"We may also understand our resistance to dreaming as a resistance in our 'natural' nature to Hades. We 'can't remember' go vague, forget to jot it down, or scribble it beyond deciphering, and excuse ourselves by pointing to the obvious slipperiness of dreams. Yet if each dream is a step into the underworld, the remembering a dream is a recollection of death and opens a frightening crevice under our feet."--James Hillman, The Dream and the Underworld.
Yes, indeed Mr. Hillman, they're definitely slippery.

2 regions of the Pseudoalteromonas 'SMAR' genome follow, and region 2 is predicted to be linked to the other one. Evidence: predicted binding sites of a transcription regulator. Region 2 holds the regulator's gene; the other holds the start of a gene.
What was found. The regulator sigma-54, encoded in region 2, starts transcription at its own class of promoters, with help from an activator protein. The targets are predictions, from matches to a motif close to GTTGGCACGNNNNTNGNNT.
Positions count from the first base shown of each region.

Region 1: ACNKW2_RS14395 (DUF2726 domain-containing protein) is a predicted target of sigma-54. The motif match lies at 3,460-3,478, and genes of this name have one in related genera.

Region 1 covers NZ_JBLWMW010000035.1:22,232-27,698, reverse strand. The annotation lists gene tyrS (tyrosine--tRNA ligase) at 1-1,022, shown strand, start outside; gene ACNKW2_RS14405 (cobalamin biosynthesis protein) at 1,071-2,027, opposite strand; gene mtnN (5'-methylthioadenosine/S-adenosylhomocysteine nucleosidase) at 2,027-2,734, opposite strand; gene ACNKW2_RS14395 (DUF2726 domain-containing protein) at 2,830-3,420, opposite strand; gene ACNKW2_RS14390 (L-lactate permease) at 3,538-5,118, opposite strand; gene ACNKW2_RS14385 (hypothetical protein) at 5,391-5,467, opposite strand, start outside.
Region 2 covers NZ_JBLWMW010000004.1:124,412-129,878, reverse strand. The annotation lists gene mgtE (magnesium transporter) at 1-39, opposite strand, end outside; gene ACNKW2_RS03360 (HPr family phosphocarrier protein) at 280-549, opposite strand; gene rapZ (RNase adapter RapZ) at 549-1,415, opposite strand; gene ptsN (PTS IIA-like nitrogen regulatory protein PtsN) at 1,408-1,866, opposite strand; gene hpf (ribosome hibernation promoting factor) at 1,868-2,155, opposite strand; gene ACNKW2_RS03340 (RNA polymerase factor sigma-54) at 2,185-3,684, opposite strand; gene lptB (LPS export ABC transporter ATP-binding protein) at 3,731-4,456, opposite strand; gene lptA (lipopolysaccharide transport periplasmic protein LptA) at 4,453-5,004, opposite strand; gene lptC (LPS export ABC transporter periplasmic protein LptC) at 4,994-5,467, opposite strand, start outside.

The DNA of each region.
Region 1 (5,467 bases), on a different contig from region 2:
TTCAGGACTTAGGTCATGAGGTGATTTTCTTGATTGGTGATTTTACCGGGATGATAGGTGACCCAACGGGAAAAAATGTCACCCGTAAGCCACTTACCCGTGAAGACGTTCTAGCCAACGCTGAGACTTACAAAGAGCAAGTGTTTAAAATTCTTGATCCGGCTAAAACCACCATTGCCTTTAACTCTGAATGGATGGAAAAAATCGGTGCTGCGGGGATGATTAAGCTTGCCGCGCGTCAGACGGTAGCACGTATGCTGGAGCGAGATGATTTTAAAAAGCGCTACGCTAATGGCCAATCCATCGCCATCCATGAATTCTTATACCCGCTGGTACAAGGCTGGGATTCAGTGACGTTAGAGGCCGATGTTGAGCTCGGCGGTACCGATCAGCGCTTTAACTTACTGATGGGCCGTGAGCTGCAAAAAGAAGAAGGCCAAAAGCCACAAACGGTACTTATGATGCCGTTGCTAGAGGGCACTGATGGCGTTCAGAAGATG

On another note someone the other day had mentioned that when I get done reading Hillman they've got something more immediate for me to read. It was a book about the role religion and Rockefeller money played in colonizing Indians in the early part of the 20th century. At the time I wish I would've asked, what can be more immediate than the souls immanence in a culture that shows very little concern for the soul?